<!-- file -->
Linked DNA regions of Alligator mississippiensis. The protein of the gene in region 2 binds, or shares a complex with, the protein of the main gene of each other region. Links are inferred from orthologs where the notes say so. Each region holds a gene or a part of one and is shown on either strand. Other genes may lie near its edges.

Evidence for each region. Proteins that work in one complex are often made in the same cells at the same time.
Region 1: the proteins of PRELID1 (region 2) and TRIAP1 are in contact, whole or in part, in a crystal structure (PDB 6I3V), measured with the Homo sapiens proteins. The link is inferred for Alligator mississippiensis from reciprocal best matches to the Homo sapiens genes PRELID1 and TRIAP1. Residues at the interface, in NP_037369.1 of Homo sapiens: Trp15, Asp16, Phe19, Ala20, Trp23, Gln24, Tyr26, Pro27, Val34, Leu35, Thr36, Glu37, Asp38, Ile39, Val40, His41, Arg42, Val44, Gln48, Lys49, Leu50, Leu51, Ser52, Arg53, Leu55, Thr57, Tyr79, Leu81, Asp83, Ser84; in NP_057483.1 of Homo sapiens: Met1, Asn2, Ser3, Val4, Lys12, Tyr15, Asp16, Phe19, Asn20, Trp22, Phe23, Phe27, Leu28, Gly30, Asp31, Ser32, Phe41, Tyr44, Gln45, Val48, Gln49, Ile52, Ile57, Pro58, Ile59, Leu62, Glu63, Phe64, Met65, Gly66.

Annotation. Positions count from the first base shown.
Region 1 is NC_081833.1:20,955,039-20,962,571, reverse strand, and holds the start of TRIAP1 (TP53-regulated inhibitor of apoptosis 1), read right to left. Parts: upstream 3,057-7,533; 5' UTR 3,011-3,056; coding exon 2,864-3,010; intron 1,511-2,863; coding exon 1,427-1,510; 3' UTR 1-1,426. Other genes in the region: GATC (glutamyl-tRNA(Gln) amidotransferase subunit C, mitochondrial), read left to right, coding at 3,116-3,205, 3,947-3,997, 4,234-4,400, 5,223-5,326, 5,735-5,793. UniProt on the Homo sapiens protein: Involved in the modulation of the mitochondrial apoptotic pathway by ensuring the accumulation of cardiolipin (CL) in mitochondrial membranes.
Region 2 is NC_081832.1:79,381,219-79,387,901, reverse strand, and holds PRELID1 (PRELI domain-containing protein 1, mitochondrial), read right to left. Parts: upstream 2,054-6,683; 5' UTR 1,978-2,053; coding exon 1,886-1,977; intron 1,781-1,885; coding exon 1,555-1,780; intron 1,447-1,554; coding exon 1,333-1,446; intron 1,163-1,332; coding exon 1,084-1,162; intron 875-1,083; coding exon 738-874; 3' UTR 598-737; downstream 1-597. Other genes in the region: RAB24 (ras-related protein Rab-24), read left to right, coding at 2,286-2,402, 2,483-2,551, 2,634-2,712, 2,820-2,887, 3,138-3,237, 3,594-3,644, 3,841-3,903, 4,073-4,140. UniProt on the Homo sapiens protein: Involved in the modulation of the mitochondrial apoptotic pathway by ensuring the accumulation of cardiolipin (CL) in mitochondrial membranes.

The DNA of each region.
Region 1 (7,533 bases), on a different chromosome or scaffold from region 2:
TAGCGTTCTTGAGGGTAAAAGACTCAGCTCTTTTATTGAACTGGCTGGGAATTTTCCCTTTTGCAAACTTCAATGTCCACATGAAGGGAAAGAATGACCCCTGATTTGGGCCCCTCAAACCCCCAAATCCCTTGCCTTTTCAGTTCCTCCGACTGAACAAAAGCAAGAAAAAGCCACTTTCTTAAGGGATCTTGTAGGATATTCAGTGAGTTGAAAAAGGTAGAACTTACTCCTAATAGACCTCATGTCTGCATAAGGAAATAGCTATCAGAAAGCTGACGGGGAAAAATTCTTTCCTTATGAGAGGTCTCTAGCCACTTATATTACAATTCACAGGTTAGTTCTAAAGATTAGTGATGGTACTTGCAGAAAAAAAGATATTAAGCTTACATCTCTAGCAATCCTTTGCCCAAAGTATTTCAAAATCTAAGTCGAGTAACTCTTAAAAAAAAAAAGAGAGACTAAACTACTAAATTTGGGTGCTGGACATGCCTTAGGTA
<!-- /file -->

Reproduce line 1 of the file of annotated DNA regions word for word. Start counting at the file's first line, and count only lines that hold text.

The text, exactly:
Linked DNA regions of Alligator mississippiensis. The protein of the gene in region 2 binds, or shares a complex with, the protein of the main gene of each other region. Links are inferred from orthologs where the notes say so. Each region holds a gene or a part of one and is shown on either strand. Other genes may lie near its edges.